Elsewhere, the entire North Pacific Ocean is full of warmer than normal water as is the West Pacific (north and south). Even the weakest signs of high pressure induced upwelling streaming southwest off California is fading, as would be expected if El Nino was in play. This is significant in that is suggests high pressure induced north winds are less than normal off California for this time of year. And the only cool water present is streaming off Southern Chile pushing west almost reaching up to the equator, but getting shunted south by the warm water on the equator. Overall the total amount of warmer than normal water in the North Pacific is impressive.
Subsurface Waters Temps on the equator are fading. Residual warm subsurface water from the previous Kelvin Wave have dropped 1 degree in the past week and are currently barely +4 deg C above normal, and fading. The core is 50 meters down at 110W. Temps previously were up to +6 degs C above normal on 6/21. As best as can be identified this Kelvin Wave covers a smaller area now, starting at 150W building into Ecuador with the core between 120W and 100W. Satellite data as of 7/2 continues to downgraded the areal coverage of the Kelvin Wave again with increased surface water heights only 0 to +5 cms limited to 115W into Ecuador. This is a significant downgrade in the past 10 days. Subsurface models as of 7/2 depicted the flow from the West Pacific to the east was still open, but with no significant warm water in it. But, the pipe was not closed. That said, a small pocket of +0.5-1.0 anomalies are in place under the dateline and building, suggestive of a new Kelvin Wave trying to take shape. And with a week or two of westerly anomalies forecast, perhaps more warm water will start pushing east. Still, it's 2-3 months before it will arrive at the Galapagos or the end of Sept.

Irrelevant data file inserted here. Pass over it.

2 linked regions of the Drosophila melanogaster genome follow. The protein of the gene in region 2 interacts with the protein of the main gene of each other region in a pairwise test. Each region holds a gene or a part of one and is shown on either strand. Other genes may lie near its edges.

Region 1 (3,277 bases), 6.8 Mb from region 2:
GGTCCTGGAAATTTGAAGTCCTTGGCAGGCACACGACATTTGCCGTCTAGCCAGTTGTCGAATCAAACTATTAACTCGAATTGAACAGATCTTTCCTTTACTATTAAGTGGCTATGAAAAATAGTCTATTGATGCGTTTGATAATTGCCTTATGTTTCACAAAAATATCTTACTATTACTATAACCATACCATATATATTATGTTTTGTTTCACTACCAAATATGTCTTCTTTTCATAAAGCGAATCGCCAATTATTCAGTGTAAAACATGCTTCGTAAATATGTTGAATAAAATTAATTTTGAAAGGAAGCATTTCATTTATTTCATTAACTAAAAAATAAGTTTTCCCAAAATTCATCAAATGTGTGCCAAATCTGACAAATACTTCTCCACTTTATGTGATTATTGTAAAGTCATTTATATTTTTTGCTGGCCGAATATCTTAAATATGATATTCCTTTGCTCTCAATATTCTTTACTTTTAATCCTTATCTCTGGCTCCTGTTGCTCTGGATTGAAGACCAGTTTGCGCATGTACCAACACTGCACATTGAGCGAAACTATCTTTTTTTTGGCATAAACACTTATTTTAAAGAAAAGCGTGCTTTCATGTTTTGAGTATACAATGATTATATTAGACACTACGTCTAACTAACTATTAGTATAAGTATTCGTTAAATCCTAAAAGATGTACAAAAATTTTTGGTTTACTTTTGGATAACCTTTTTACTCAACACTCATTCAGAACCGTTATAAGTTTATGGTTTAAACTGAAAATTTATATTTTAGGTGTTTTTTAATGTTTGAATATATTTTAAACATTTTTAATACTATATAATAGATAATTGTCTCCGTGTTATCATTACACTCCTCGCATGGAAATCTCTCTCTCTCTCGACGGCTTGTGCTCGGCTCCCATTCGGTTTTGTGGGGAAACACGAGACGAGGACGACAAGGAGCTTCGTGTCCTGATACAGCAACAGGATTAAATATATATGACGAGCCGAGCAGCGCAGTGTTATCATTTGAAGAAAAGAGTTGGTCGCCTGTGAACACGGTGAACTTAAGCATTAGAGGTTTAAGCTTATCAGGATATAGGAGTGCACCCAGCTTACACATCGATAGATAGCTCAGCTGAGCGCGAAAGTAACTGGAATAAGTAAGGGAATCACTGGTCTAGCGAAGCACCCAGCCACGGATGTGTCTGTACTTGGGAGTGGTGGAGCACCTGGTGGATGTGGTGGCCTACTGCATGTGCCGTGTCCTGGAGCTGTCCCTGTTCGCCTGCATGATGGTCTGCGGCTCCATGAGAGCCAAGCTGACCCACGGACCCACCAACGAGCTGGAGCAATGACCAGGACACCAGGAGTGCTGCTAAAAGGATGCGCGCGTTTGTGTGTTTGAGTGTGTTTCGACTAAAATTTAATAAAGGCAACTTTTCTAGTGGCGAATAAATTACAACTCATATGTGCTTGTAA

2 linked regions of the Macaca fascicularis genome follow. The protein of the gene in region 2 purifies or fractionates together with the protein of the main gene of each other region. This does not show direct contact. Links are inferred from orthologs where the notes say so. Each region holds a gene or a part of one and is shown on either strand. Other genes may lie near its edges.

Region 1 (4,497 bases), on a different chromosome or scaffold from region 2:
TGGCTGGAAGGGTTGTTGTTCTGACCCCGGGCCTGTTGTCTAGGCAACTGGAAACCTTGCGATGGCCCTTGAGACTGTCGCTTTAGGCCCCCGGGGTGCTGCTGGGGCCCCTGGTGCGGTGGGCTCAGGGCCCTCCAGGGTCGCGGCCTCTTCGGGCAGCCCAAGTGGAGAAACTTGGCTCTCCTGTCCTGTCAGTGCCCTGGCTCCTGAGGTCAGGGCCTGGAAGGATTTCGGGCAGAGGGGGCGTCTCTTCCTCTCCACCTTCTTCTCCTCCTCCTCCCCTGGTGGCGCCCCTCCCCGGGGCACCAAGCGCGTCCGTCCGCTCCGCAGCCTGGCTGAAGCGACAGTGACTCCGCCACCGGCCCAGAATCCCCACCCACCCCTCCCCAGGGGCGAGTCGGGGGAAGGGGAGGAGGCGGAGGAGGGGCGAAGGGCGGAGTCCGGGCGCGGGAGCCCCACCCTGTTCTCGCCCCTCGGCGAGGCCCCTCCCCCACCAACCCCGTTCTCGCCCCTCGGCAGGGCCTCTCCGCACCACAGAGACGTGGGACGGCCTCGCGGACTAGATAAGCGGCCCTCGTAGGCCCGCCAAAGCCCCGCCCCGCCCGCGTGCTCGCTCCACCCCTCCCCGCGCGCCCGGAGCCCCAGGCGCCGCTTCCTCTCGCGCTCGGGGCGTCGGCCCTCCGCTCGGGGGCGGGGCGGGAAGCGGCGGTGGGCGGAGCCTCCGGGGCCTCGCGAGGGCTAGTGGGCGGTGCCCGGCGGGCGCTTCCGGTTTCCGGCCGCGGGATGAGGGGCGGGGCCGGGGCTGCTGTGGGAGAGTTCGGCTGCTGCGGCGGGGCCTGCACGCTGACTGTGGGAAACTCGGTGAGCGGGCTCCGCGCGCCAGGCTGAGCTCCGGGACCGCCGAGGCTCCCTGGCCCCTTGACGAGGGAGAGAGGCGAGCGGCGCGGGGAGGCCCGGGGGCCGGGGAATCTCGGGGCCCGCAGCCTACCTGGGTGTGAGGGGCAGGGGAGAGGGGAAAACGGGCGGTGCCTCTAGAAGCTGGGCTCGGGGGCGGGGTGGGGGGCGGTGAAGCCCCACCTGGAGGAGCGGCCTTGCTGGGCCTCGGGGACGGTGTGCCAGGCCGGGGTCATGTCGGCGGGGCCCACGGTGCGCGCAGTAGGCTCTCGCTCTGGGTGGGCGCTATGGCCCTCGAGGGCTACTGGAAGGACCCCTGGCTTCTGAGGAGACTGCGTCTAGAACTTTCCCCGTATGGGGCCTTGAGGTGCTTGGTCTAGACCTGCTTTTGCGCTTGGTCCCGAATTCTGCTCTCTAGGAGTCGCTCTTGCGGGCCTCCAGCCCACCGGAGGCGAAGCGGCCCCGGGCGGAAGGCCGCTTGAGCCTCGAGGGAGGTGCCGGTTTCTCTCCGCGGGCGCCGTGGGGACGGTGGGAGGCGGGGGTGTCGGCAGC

The Pacific Equatorial Surface Counter-Current (from 2N to 2S from the Philippines to the Galapagos) as of 7/2 continued tracking anomalously east to west from the Galapagos to the dateline (through the heart of the Nino 3.4 region), the exact opposite direction it should be to build warm waters in the East Pacific. And the actual current was tracking fairly strong east to west over the same area too. But the strength of this flow was down from previous data. This pattern started 6/17. And better, the current is flowing west to east in the far West Pacific, and if anything is building over the past 7 days, suggestive of a new Kelvin Wave taking shape. The assumption is the change in direction in the current was attributable to development of easterly winds in the same area in mid-June, and could possibly change if westerly winds continue to hold in the West Pacific.
Projections from the CFSv2 model run 7/8 have downgraded suggesting water temps building to +1.0 deg C by early Sept peaking at + 1.4 deg C (down from the +1.55 deg C predicted in early July) holding into Jan 2015, then fading. Previous forecasts peaked at +1.75 in Nov 2014, so we're 0well off that mark.